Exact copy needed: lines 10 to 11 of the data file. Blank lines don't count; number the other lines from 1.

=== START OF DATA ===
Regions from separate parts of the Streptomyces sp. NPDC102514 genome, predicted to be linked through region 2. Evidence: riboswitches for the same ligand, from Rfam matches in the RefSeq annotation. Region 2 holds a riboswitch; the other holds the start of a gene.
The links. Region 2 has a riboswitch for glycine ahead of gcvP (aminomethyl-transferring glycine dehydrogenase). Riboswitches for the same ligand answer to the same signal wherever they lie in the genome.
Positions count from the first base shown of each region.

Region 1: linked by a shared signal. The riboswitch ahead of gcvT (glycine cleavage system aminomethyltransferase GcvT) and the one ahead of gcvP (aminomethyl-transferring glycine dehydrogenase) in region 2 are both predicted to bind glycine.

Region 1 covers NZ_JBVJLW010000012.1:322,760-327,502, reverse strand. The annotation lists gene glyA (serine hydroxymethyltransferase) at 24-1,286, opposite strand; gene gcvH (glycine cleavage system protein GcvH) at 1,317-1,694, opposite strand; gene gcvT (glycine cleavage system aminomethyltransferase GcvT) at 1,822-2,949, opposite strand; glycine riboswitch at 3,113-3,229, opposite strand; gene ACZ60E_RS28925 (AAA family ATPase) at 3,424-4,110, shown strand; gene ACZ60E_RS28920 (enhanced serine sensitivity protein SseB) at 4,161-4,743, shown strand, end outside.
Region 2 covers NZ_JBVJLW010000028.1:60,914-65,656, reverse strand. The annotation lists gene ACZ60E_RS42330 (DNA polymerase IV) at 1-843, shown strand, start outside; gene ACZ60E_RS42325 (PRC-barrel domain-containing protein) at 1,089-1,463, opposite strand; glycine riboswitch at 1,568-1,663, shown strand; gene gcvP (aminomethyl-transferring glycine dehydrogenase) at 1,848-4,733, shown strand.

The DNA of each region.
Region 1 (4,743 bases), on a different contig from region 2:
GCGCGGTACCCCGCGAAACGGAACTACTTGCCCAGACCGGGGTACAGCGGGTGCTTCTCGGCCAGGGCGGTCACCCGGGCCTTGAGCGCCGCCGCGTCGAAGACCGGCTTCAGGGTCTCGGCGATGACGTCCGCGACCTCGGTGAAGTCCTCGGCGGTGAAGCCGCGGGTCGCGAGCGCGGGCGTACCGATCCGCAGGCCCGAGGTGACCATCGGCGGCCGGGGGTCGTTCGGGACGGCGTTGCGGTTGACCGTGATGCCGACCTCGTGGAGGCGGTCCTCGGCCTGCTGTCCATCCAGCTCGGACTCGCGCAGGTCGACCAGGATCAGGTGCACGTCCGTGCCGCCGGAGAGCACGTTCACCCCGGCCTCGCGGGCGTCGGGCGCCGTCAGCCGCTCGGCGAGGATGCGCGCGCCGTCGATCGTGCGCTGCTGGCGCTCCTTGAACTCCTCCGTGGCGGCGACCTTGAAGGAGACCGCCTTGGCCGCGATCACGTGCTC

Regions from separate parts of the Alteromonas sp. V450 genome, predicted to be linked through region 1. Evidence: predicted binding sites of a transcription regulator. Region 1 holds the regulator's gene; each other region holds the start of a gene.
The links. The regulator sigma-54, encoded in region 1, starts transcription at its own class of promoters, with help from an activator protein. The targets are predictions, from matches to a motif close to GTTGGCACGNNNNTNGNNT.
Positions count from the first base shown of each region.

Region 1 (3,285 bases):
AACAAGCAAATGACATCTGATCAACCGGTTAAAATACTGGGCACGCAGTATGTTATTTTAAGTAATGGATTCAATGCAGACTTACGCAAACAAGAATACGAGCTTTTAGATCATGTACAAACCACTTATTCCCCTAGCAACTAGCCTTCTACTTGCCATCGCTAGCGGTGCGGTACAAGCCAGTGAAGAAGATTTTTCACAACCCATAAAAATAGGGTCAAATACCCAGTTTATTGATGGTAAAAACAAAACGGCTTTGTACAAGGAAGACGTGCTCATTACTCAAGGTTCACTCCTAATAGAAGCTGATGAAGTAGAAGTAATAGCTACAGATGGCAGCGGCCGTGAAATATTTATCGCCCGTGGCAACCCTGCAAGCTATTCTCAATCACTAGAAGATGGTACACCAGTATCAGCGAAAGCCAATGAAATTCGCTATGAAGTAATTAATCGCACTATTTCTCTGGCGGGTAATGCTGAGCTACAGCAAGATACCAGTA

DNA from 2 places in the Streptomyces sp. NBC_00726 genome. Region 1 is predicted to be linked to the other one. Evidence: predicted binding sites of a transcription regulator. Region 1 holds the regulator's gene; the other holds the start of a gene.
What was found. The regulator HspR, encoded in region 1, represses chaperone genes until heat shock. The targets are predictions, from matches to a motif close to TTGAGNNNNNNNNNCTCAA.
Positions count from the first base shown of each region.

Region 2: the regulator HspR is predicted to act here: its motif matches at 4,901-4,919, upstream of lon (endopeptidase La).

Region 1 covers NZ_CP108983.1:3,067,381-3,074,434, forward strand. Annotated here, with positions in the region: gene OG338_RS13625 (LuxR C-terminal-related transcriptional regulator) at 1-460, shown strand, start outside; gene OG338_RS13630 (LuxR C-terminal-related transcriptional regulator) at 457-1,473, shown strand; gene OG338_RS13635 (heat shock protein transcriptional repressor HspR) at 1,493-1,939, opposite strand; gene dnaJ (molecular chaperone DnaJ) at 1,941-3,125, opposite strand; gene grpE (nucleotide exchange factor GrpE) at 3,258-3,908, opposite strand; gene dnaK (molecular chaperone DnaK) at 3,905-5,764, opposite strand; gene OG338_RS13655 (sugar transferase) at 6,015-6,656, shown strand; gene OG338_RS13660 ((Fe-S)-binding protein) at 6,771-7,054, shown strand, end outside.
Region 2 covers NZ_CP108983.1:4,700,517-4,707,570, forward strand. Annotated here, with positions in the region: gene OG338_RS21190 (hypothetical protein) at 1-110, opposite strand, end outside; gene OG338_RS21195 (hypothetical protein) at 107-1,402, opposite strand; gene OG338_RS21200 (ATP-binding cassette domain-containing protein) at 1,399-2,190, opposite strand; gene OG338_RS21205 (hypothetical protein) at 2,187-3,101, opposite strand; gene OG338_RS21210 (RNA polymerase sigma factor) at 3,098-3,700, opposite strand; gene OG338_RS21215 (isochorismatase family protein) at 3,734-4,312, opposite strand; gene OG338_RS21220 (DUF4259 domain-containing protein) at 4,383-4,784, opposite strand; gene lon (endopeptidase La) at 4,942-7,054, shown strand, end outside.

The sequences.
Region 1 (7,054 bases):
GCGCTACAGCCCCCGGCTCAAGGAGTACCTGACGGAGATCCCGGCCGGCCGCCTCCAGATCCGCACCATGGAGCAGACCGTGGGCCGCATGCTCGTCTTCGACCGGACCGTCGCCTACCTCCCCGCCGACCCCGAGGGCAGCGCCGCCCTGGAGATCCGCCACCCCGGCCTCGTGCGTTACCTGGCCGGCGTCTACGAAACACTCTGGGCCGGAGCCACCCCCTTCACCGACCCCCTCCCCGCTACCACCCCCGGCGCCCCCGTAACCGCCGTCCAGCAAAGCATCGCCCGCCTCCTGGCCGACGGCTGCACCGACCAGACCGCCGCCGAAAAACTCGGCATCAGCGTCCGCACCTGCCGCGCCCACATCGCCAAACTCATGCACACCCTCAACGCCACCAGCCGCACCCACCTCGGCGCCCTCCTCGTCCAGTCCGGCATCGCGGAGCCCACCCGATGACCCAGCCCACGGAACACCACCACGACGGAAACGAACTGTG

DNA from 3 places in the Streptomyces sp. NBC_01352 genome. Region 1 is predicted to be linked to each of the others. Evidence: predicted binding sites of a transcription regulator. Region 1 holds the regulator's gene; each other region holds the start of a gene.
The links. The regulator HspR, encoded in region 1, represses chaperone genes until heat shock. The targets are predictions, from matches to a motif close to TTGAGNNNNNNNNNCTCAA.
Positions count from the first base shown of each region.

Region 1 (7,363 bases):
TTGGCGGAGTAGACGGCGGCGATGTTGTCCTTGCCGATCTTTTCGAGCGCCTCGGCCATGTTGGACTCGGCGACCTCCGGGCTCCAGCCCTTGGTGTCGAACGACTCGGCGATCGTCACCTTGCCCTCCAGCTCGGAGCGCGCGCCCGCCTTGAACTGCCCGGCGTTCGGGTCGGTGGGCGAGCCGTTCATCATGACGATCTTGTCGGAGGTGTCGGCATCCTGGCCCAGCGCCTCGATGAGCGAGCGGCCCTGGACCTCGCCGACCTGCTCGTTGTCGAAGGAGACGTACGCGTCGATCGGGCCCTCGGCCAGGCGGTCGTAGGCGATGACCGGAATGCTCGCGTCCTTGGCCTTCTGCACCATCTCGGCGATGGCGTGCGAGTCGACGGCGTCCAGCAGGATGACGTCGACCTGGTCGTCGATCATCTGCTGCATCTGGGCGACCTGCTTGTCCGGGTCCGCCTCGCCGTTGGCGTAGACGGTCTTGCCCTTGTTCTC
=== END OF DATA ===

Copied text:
Regions from separate parts of the Alteromonas sp. V450 genome, predicted to be linked through region 1. Evidence: predicted binding sites of a transcription regulator. Region 1 holds the regulator's gene; each other region holds the start of a gene.
The links. The regulator sigma-54, encoded in region 1, starts transcription at its own class of promoters, with help from an activator protein. The targets are predictions, from matches to a motif close to GTTGGCACGNNNNTNGNNT.